With a total population of half a million, earning it the title of least populous state in the union, Wyoming hasn't really figured highly on any rabbi's list of must-see Jewish communities. Except for Rabbi Zalman Mendelsohn's.

Zalman, 26, wife Raizy Mendelsohn, 21, and newborn Chaya Mushka are soon heading to the mountainous state’s Jackson Hole valley to take up positions as the state's only full-time Jewish spiritual leaders.

So what drives a couple of Chabad-Lubavitch Chasidim to pack up their New York apartment and head west, and to Wyoming, the second least densely populated state, of all places? It isn't the kosher food. Raizy Mendelsohn says they will be ordering six months-worth of provisions from a supplier in Chicago. And it isn't even the legendary snow peaks that has the resort area and gate to Grand Teton National Park beckoning. Despite being born in Canada, she spent half of her life growing up in Israel and is more of a warm-weather person. The rabbi, though calling himself an avid snowboarder, is leaving his gear behind.

Their entire raison d'etre in this venture is the small Jewish population spread over Wyoming's 97,818 square miles. It's a figure that might make other rabbis blush.

"The way the Rebbe, Rabbi Menachem Mendel Schneerson, of righteous memory, educated us," explains Zalman Mendelsohn, "we know that even one person alone provides endless opportunities to inspire."

A grant from the Rohr Family Foundation, secured by Rabbi Moshe Kotlarsky of Lubavitch World Headquarters, is making the move possible.

Community Excitement

Chabad-Lubavitch Rabbi Zalman Mendelsohn helps a Jewish resident of Wyoming affix a mezuzah to his doorpost.
Chabad-Lubavitch Rabbi Zalman Mendelsohn helps a Jewish resident of Wyoming affix a mezuzah to his doorpost.

Karin McQuillan, a retired writer of mystery novels, is excited about the couple's move to town.

"People are hungry for Jewish learning," she says.

Besides having no rabbi, Jackson's tiny community doesn't have a home. McQuillan says most people are looking forward to the permanent newcomers.

For his part, Mendelsohn fell in love with the place after several summer visits to Wyoming as part of the summer community visitation program coordinated by Merkos L'Inyonei Chinuch, the educational arm of Chabad-Lubavitch. The initiative has been dubbed by participants as the Jewish Peace Corps and, more recently, the Roving Rabbis program.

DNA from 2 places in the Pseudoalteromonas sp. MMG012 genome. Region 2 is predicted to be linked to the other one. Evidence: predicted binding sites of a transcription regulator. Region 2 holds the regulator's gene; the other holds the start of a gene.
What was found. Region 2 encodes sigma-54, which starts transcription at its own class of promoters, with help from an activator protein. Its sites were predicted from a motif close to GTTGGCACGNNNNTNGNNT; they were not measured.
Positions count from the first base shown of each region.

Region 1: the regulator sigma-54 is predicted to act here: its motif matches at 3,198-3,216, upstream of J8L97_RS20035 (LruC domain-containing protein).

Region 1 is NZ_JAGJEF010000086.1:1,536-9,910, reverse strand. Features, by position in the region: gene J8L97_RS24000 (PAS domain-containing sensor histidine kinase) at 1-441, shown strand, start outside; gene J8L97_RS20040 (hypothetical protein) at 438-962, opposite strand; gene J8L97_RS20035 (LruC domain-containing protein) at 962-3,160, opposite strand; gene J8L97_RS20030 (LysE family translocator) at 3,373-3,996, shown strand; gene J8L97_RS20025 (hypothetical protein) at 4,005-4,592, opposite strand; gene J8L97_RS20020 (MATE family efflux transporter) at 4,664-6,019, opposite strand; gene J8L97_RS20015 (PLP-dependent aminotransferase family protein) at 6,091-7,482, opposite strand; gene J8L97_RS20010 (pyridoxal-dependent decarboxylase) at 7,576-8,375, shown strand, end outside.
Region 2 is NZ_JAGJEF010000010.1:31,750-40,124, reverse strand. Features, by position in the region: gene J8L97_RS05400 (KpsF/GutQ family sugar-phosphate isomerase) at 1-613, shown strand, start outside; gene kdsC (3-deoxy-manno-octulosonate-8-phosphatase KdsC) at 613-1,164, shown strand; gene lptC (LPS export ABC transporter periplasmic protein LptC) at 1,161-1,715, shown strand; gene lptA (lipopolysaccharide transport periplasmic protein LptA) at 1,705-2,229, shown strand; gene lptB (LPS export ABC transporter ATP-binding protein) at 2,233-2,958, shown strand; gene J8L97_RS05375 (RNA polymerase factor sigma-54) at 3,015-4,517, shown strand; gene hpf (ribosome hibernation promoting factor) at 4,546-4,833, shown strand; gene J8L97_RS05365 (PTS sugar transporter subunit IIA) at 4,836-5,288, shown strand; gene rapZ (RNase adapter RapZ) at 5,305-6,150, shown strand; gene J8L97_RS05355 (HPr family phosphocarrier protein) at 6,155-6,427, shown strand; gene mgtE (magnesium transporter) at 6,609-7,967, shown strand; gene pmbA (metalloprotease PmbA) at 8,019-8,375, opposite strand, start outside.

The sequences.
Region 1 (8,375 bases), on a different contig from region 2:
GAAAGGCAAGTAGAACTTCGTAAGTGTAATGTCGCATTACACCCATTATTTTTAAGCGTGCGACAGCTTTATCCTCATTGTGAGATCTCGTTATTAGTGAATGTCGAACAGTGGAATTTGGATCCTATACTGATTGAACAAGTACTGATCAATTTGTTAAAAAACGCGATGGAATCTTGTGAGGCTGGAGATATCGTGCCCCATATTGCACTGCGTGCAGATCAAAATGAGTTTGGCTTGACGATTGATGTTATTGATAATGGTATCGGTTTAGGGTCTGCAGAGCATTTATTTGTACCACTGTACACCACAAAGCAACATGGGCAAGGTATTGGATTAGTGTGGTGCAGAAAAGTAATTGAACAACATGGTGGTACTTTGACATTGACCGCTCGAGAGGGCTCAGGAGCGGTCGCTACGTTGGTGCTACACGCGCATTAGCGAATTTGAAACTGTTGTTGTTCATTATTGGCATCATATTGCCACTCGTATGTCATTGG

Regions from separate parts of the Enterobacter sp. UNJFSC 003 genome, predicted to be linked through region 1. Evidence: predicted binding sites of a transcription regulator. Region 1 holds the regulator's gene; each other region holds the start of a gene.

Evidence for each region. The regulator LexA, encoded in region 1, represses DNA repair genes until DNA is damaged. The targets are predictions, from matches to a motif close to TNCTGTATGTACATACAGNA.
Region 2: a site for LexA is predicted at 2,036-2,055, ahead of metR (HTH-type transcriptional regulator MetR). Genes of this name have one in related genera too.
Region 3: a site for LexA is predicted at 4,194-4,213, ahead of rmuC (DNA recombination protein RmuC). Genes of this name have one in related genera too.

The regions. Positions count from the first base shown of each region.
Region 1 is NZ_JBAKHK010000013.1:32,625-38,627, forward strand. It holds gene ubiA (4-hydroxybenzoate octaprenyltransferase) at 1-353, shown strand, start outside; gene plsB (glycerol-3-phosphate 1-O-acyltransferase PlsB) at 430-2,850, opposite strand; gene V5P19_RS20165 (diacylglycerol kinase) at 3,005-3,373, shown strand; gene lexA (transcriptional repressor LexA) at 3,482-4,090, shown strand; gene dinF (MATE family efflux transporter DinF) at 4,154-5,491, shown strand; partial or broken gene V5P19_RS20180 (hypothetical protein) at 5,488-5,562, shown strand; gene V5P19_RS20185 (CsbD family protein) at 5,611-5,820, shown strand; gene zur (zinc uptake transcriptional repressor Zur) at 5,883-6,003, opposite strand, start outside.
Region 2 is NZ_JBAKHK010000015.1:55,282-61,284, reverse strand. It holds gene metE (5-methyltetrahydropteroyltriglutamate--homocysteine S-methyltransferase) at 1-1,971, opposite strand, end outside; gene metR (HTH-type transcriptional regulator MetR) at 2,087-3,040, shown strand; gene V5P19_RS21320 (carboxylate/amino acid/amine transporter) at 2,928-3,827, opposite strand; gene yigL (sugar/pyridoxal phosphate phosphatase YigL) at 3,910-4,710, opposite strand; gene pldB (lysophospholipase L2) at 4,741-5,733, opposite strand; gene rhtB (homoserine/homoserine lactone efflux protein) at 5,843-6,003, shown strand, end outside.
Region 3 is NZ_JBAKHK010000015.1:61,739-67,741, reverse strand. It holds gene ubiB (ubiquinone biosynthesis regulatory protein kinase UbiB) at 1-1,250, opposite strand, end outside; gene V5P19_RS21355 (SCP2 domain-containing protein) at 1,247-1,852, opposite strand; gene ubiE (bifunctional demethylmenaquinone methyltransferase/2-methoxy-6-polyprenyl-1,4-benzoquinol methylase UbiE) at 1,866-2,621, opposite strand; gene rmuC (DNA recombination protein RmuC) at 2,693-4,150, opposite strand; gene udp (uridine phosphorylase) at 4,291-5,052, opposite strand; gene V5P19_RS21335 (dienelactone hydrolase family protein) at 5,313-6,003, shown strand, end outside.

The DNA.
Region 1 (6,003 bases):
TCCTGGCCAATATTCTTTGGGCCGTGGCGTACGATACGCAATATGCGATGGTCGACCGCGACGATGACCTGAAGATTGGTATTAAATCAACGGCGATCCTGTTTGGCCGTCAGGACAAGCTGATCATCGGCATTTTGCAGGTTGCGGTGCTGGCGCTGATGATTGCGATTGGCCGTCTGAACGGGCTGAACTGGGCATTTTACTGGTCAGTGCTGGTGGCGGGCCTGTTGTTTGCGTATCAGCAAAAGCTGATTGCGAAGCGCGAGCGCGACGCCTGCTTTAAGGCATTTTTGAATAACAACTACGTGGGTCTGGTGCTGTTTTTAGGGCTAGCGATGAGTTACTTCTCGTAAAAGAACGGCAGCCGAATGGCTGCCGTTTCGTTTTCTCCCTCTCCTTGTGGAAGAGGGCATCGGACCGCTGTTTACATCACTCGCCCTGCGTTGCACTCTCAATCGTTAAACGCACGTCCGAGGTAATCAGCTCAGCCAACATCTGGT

"It was phenomenal," Sue Dyer remembers of those first meetings with Mendelsohn and a fellow rabbinical student.

Dyer, a native of New York who lives in the old railroad town of Laramie in the southeastern portion of the state, quickly developed a connection with Mendelsohn and his companion when they first showed up in the summer of 2005.

Her family soon hosted them each summer.

"They all feel very welcome here," she proudly shares.

"Zalmy started calling me Bubby," she laughs. The moniker stuck.

"I'm old enough to be his mom, not his grandmother," she adds, "but that's beside the point."

On each successive visit, the Florida-born Mendelsohn discovered more and more people interested in exploring their Jewish heritage. He and his wife settled on Jackson, because of popularity among tourists. The locale is just 55 miles from Yellowstone National Park.

"There are probably 500 Jewish people in the Jackson area out of a total population of 10,000," he estimates, "and about three million tourists each year, including a large number of Jews."

According to professor Ira Sheskin, director of the Jewish Demography Project at the University of Miami, large percentages of American Jews are not part of a formal community. But in Wyoming, Raizy Mendelsohn asserts, that seems to be changing.

"We keep getting reactions like 'We need you to move!' " she says.

Before moving out full time in May, the couple will continue commuting from New York to lead services and get-togethers, including a Purim party hosted by the McQuillans next week.

Still, the couple's imminent arrival has left Dyer, who lives six hours from Jackson, wanting more.

They're "bringing back tradition," she says optimistically. "I know they'll be coming down here too."